Ethnic Variations in Lp(a) Concentrations Challenge Current Risk Thresholds

High lipoprotein(a) was linked to increased MI risk in all populations except for individuals of African and Arab descent.

Ethnic Variations in Lp(a) Concentrations Challenge Current Risk Thresholds

Unlike other conventionally used lipid markers of cardiovascular disease risk, concentrations of lipoprotein(a) markedly vary between different ethnicities, a new analysis of the INTERHEART study shows. The results are leading researchers to question whether or not a single, blanket threshold should be used to quantify what counts as a high level of the biomarker as drug manufacturers move forward with developing and testing Lp(a)-lowering agents.

“If we think of other risk factors like LDL cholesterol or fasting glucose, sure there are differences between individuals and there might be a little difference between different populations, but we don't see this huge range of population difference,” lead author Guillaume Paré, MD (Population Health Research Institute, Hamilton, Canada), told TCTMD. The differences observed in Lp(a) concentrations, he said, lead to the question: “How should we apply this in clinic?”

Prior studies have noted differences in Lp(a) concentrations in various populations before, but this analysis, published online this week ahead of print in Circulation, included almost 13,000 MI patients and controls from the INTERHEART study with a wide variety of ancestries—5.9% African, 34.3% Chinese, 10.4% Arab, 14.3% European, 11.3% Latin American, 14.1% South Asian, and 9.4% Southeast Asian. Elevated Lp(a) is typically defined as a concentration > 50 mg/dL.

The results showed that the proportion of people having high Lp(a) varied from one population to the other. Individuals of African descent had the highest Lp(a) concentrations and smallest isoform sizes, while Chinese patients had the lowest Lp(a) concentrations and largest isoform sizes.

Overall, the risk of MI was heightened with Lp(a) concentrations > 50mg/dL (OR 1.48; 95% CI 1.32-1.67) independent of previously established risk factors like diabetes, smoking, high BP, and apoB and apoA ratios. This relationship was maintained in all included populations except for Arabs and Africans.

Association of High Lp(a) With MI by Ethnic Group

 

OR

95% CI

Africans

0.92

0.65-1.31

Arabs

1.13

0.80-1.59

Chinese

1.62

1.20-2.19

Europeans

1.36

1.05-1.76

Latin Americans

1.67

1.25-2.22

South Asians

2.14

1.59-2.89

Southeast Asians

1.83

1.17-2.88


Isoform size did not seem to account for the association between Lp(a) concentration and MI risk.

“Our results support the clinical use of Lp(a) concentrations, but not isoform size, as a marker of MI risk in diverse populations, other than Africans and Arabs,” the authors write. “Our findings also suggest that interventions that reduce Lp(a) in South Asians and Latin Americans should be investigated, as they may be particularly beneficial.”

Implications for Treatment

The good news, according to Paré, is that Lp(a) thresholds selected based on studies of mainly Europeans are applicable to different ethnic groups. “It's time for phase III clinical trials and to really get into [seeing] if we can bring [Lp(a)] down pharmacologically and see what the results would be,” he said. “I think those trials are just around the corner because these agents are being developed, and I think what the results will [tell us] is that Lp(a) inhibitors are likely to have very different effects according to the study population.”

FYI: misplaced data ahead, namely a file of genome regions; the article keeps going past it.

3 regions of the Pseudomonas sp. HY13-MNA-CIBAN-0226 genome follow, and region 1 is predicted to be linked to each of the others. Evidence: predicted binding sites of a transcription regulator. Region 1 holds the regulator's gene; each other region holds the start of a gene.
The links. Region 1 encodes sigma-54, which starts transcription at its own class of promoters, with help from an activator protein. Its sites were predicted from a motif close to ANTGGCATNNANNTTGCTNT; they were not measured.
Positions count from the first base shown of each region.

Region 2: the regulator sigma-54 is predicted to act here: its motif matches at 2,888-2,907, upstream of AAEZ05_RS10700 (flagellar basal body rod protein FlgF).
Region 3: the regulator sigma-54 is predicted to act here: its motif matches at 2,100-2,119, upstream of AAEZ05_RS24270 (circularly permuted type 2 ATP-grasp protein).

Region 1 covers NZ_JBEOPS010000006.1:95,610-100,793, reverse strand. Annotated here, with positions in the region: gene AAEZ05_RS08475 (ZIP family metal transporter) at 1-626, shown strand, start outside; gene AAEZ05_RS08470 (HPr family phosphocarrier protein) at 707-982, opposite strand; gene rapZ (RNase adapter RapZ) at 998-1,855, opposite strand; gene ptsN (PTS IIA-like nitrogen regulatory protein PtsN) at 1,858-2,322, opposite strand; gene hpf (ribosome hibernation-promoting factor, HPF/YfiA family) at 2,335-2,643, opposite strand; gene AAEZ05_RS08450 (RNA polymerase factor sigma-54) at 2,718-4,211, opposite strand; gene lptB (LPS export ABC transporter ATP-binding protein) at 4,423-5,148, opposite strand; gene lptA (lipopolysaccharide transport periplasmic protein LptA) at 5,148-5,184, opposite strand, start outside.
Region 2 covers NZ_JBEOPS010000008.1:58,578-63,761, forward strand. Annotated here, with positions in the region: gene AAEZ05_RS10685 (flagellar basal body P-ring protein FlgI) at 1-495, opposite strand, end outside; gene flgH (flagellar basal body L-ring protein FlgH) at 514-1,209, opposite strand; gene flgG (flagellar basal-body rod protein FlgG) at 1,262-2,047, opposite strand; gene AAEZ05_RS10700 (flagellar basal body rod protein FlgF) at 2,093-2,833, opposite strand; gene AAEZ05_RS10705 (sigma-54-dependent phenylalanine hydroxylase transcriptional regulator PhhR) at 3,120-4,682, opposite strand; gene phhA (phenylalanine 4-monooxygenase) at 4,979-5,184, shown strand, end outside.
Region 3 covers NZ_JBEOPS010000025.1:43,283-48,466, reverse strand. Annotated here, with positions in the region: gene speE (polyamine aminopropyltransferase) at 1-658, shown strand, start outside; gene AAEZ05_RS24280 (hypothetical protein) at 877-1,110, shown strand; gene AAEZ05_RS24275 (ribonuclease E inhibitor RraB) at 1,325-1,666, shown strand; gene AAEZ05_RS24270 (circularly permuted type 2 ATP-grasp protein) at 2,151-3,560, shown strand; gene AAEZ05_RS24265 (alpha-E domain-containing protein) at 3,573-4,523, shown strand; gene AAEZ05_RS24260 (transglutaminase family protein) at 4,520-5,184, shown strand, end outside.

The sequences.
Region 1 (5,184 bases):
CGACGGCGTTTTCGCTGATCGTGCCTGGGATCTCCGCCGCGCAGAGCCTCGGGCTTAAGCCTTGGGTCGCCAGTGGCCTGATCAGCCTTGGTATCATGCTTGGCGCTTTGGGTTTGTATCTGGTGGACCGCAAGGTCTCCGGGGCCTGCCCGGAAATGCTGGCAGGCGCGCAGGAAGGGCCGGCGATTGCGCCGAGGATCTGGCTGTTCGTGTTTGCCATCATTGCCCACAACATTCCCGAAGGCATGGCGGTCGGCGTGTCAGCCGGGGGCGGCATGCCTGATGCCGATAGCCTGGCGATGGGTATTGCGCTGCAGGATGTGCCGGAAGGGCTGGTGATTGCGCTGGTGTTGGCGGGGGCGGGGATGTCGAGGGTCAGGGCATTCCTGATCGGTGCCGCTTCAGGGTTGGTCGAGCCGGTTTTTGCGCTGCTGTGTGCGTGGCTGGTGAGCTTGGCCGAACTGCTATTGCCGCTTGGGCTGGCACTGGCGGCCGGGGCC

For example, Lp(a) inhibitors might not have as great an impact in individuals of Chinese descent compared with South Asians.

“What we've learned from our study is targeting the right population might be the way to go to make sure we get the maximum efficacy,” he said. “We now have tremendous evidence that this is a causal mediator of coronary artery disease and now we have got the evidence to be able to use the test in confidence and to know that we can actually use a single threshold across [most] ethnic groups and it carries the same weight whatever the ancestry of someone is.”

Optimal Threshold?

Commenting on the study for TCTMD, Michelle O'Donoghue, MD (Brigham and Women’s Hospital, Boston, MA), said in an email that “although Lp(a) is believed to be a causal risk factor for heart disease, its utility as a risk marker has been debated. Some studies have shown Lp(a) to be a powerful marker of risk while others have not. Some of these differences might be explained by variations in study populations or the types of assays that have been used.”

Since the number of African and Arab patients was “quite small” in this study, she continued, “I think we should validate these findings before jumping to the conclusion that Lp(a) is not a useful risk marker in patients of certain racial or ethnic backgrounds. Nonetheless, the findings are intriguing.”

Additionally, the threshold of 50mg/dL “was previously established based on the 80th percentile in Northern Europeans,” O’Donoghue said. “Therefore, we should consider that different clinical thresholds may need to be applied for different racial groups who have higher average Lp(a) concentrations.”

Sources
Disclosures
  • Denka Seiken Inc. (San Jose, CA) supplied the lipoprotein A immunoassay kits.
  • This study was supported by a Canadian Institutes of Health Research (CIHR) operating grant. The INTERHEART study was sponsored by the World Health Organization and the World Heart Federation, and was funded by multiple agencies, including CIHR, the Heart and Stroke Foundation of Canada, and 37 other sources, including unrestricted funding from multiple pharmaceutical companies.
  • Paré reports no relevant conflicts of interest.
  • O’Donoghue reports receiving research grants from Amgen and serving as a consultant for Novartis.

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